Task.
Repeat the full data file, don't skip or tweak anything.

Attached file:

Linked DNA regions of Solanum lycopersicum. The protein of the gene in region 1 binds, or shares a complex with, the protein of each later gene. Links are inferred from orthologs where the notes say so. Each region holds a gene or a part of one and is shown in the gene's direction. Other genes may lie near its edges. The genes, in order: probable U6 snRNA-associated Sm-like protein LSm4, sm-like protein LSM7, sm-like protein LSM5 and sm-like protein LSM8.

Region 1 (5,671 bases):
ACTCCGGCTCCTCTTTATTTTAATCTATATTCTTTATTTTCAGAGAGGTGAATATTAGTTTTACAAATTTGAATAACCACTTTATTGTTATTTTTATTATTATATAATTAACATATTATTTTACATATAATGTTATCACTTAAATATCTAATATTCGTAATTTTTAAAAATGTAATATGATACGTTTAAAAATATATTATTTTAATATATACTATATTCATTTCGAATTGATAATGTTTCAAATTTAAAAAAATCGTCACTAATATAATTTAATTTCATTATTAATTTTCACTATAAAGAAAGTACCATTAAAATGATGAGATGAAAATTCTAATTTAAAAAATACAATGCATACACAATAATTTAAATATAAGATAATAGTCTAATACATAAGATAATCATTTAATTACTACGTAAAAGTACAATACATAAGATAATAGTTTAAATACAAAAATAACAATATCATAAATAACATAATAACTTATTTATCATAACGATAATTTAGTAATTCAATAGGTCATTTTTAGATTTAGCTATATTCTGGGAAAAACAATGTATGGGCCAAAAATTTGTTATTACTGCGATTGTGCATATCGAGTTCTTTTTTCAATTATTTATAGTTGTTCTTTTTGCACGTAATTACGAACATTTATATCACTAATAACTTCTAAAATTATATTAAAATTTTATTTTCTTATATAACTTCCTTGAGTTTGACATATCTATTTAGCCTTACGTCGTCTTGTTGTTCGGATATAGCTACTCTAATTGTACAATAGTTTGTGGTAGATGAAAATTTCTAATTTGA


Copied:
Linked DNA regions of Solanum lycopersicum. The protein of the gene in region 1 binds, or shares a complex with, the protein of each later gene. Links are inferred from orthologs where the notes say so. Each region holds a gene or a part of one and is shown in the gene's direction. Other genes may lie near its edges. The genes, in order: probable U6 snRNA-associated Sm-like protein LSm4, sm-like protein LSM7, sm-like protein LSM5 and sm-like protein LSM8.

Region 1 (5,671 bases):
ACTCCGGCTCCTCTTTATTTTAATCTATATTCTTTATTTTCAGAGAGGTGAATATTAGTTTTACAAATTTGAATAACCACTTTATTGTTATTTTTATTATTATATAATTAACATATTATTTTACATATAATGTTATCACTTAAATATCTAATATTCGTAATTTTTAAAAATGTAATATGATACGTTTAAAAATATATTATTTTAATATATACTATATTCATTTCGAATTGATAATGTTTCAAATTTAAAAAAATCGTCACTAATATAATTTAATTTCATTATTAATTTTCACTATAAAGAAAGTACCATTAAAATGATGAGATGAAAATTCTAATTTAAAAAATACAATGCATACACAATAATTTAAATATAAGATAATAGTCTAATACATAAGATAATCATTTAATTACTACGTAAAAGTACAATACATAAGATAATAGTTTAAATACAAAAATAACAATATCATAAATAACATAATAACTTATTTATCATAACGATAATTTAGTAATTCAATAGGTCATTTTTAGATTTAGCTATATTCTGGGAAAAACAATGTATGGGCCAAAAATTTGTTATTACTGCGATTGTGCATATCGAGTTCTTTTTTCAATTATTTATAGTTGTTCTTTTTGCACGTAATTACGAACATTTATATCACTAATAACTTCTAAAATTATATTAAAATTTTATTTTCTTATATAACTTCCTTGAGTTTGACATATCTATTTAGCCTTACGTCGTCTTGTTGTTCGGATATAGCTACTCTAATTGTACAATAGTTTGTGGTAGATGAAAATTTCTAATTTGA